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If you’re looking for a dog who will thrive living outdoors, you’ve come to the right place because today we’re going to talk about the best outdoor dog breeds.
Whether you want a dog who spends part of the day outside or who lives entirely in the great outdoors, there are many factors to consider when making your decision.
In this blog post, I’ll discuss what you need to consider when deciding on a dog who will live–at least part-time–outdoors. Then I’ll list some great dog breeds you can choose from.
Some breeds–especially working breeds–love to be outside.
And even if you don’t want your dog to live outside all the time, you may want to go on outdoor adventures like hiking, running, or hunting with your dog.
So you need a canine companion who thrives during such adventures.
Factors To Consider When Deciding on an Outdoor Dog Breed
Not all dogs will flourish living outdoors. In selecting your next canine companion who will live outside, consider the following factors.
Where Do You Live?
Of course, you need space for an outdoor dog to live.
Most are larger dogs who need room to romp around and exercise. So living in an apartment wouldn’t work.
But if you have property for the pup, creating an outdoor haven is possible. Many farm dogs in rural areas do well living outside.
What’s Your Climate?
Many dogs could be contenders if you live where it’s a moderate temperature year-round.
But if you reside where there are temperature extremes, make sure that your pup has access to appropriate shelter.
This may mean bringing him indoors when it’s too hot or cold to provide adequate refuge outside.
What’s the Breed’s Purpose?
Some working and herding dogs can be barkers.
So, if you don’t have many acres of land, those breeds wouldn’t be good outdoor dogs. Most neighbors don’t love a dog who constantly barks.
What’s the Dog’s Structure, Size, and Coat?
If you live in colder climes, a double-coated dog with longer hair is desirable. But if you live where it’s warmer, a shorter coat is generally preferable.
Of course, medium to large dogs are generally better as outdoor dogs.
Dogs with short muzzles, such as the brachycephalic breeds, aren’t suited for warmer temperatures. They may overheat and get heat exhaustion.
What’s the Dog’s Temperament?
Some breeds are more independent than others and are fine living outside.
However, others may develop separation anxiety and even harm themselves trying to reach you.
And even dogs that live outside need regular, daily attention from you.
What’s the Dog’s Age?
Adults do better living outside than puppies or seniors do. Puppies need ongoing socialization and training.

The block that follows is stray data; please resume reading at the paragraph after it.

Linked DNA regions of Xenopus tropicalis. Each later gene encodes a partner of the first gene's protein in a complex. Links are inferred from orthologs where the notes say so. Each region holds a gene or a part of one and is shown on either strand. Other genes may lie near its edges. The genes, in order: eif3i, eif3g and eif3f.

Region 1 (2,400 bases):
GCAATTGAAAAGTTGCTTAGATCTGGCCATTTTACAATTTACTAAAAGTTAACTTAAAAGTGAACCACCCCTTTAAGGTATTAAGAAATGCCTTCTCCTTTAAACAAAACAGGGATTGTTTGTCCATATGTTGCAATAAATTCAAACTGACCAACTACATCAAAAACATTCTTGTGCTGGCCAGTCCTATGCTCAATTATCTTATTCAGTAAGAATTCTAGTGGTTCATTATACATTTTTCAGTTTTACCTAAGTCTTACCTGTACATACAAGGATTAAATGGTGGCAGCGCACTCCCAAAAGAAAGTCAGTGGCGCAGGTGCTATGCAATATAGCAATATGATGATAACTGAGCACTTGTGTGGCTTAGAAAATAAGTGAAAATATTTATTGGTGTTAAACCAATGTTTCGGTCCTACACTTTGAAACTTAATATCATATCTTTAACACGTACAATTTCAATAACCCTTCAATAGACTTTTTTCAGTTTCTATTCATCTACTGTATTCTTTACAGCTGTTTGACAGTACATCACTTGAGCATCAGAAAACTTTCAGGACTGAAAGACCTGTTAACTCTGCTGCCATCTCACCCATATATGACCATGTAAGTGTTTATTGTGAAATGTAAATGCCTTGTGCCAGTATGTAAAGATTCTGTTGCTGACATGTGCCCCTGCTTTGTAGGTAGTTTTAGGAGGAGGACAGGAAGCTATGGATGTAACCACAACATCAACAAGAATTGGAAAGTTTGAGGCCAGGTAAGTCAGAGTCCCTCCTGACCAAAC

And seniors may be subject to many age-related issues such as arthritis, hearing or vision loss, or dementia.
Is the Dog Healthy?
In order to successfully live outdoors, a dog should be healthy.
A dog with maladies such as diabetes or seizures shouldn’t live outdoors. These medical conditions need ongoing monitoring and treatment.
Dogs with certain behavioral issues such as anxiety disorders or aggression also shouldn’t live outdoors.
Is the Dog Trained?
Safety Requirements for Outdoor Dogs
You love your canine best friend and want to make sure that he’s safe and secure when he’s outside. So take into consideration the following factors
- Identification. Your pup should have a well-fitted collar with ID as well as a microchip should he become lost. The collar shouldn’t be a type that can tighten and injure the pup such as choke chains, Martingale collars, and prong collars.
- Vaccines. Consult your vet regarding what vaccines he requires.
- Safe containment. This can be a secure fence or kennel run. The area should be large enough for the dog to have enough space to exercise. A crate isn’t sufficient. Be sure that the dog cannot dig under or escape over the fencing. Dogs with high prey drive are especially likely to be canine Houdinis. They need an area that’s also secured against potential dangers, including wildlife, such as coyotes, bears, stray dogs and cats, opossums, skunks, foxes, and hawks. The area also should be secured against human intruders.
- Shelter. Dogs need protection from the elements. Depending on your climate and weather, this can be a dog house, kennel run where part is enclosed, or even a dog door that allows your pup to go inside your house if need be.
- Routine cleaning of the dog’s area. Of course any feces should be picked up and properly disposed of. If the area isn’t sanitary, flies and other bugs can be attracted to the poop and spread disease. Also, some dogs develop the habit of eating their own feces.
- Proper training and working equipment. This includes a visible hunting vest, sturdy dog leash, longline, and swimmimg vest, depending on the activity. Some dogs are natural swimmers. Others must be taught how to swim because it’s great exercise if a dog is capable. All dogs should have six-foot leash and be trained to use a longline for distance work.
- Parasite control. Check with your vet regarding the appropriate medicines to prevent heartworm disease and infection from other parasites such as ticks and mosquitos.
- Supervision. All dogs should be supervised and regularly checked on for their safety.